Annals of Biomedical Engineering

, Volume 45, Issue 7, pp 1746–1757 | Cite as

3D Cell Culturing and Possibilities for Myometrial Tissue Engineering

  • Minoo Heidari KaniEmail author
  • Eng-Cheng Chan
  • Roger C. Young
  • Trent Butler
  • Roger Smith
  • Jonathan W. Paul
Reproductive Tissue Engineering


Research insights into uterine function and the mechanisms of labour have been hindered by the lack of suitable animal and cellular models. The use of traditional culturing methods limits the exploration of complex uterine functions, such as cell interactions, connectivity and contractile behaviour, as it fails to mimic the three-dimensional (3D) nature of uterine cell interactions in vivo. Animal models are an option, however, use of these models is constrained by ethical considerations as well as translational limitations to humans. Evidence indicates that these limitations can be overcome by using 3D culture systems, or 3D Bioprinters, to model the in vivo cytological architecture of the tissue in an in vitro environment. 3D cultured or 3D printed cells can be used to form an artificial tissue. This artificial tissue can not only be used as an appropriate model in which to study cellular function and organisation, but could also be used for regenerative medicine purposes including organ or tissue transplantation, organ donation and obstetric care. The current review describes recent developments in cell culture that can facilitate the development of myometrial 3D structures and tissue engineering applications.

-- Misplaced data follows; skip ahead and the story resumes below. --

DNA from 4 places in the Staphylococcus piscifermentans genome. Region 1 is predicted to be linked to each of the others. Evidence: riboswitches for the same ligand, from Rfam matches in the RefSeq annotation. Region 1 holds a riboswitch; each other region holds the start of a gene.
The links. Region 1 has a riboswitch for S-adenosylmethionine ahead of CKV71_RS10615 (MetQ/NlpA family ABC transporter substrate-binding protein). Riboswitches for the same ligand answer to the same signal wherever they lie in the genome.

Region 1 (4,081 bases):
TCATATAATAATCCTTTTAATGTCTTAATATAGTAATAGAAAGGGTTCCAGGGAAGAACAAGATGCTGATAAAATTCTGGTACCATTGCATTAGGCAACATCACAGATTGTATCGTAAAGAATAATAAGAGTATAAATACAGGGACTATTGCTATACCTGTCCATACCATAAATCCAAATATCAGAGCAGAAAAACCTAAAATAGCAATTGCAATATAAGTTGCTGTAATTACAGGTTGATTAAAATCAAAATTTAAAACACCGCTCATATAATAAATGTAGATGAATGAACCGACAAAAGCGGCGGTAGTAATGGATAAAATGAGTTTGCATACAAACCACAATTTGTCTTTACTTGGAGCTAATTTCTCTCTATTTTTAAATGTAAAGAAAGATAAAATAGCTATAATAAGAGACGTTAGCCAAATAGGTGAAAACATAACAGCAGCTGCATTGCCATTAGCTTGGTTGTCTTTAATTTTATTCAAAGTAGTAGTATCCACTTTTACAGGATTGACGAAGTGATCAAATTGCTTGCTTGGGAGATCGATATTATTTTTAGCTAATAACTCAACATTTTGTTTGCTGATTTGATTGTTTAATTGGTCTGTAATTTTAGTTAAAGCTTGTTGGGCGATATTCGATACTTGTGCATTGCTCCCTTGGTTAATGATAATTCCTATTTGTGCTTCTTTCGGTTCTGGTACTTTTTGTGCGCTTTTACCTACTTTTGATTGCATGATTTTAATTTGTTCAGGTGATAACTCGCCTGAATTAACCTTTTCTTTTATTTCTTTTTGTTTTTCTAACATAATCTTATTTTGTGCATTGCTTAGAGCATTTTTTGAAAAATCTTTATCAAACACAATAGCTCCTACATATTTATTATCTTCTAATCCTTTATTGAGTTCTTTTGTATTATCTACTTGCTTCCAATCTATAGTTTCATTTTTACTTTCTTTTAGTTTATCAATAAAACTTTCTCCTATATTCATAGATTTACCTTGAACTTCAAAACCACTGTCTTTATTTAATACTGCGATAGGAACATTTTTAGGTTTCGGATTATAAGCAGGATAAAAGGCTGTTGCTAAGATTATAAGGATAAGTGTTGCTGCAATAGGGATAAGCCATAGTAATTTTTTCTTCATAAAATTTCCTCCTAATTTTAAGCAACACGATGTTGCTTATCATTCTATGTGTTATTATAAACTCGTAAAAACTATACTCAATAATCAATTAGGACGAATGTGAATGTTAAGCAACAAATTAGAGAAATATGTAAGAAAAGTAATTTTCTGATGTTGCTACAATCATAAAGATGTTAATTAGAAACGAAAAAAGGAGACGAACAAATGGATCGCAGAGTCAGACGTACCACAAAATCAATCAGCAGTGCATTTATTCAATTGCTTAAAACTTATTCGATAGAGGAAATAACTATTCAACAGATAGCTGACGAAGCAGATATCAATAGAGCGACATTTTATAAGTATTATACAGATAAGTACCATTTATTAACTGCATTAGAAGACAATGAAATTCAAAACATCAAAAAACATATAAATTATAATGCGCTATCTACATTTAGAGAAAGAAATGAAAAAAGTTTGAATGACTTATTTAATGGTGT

Reproductive tissue engineering Uterus 3D culture Regenerative medicine Bioprinting Myometrium 



This work was conducted with the support of an Australian NHMRC grant to Roger Smith (G1200367).

Conflict of Interest

No benefits in any form have been or will be received from a commercial party related directly or indirectly to the subject of this manuscript.


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Copyright information

© Biomedical Engineering Society 2016

Authors and Affiliations

  1. 1.Mothers and Babies Research Centre, School of Medicine and Public Health, Faculty of Health and MedicineUniversity of NewcastleCallaghanAustralia
  2. 2.Hunter Medical Research InstituteNew Lambton HeightsAustralia
  3. 3.Priority Research Centre of Reproductive ScienceUniversity of NewcastleCallaghanAustralia
  4. 4.John Hunter HospitalNew Lambton HeightsAustralia

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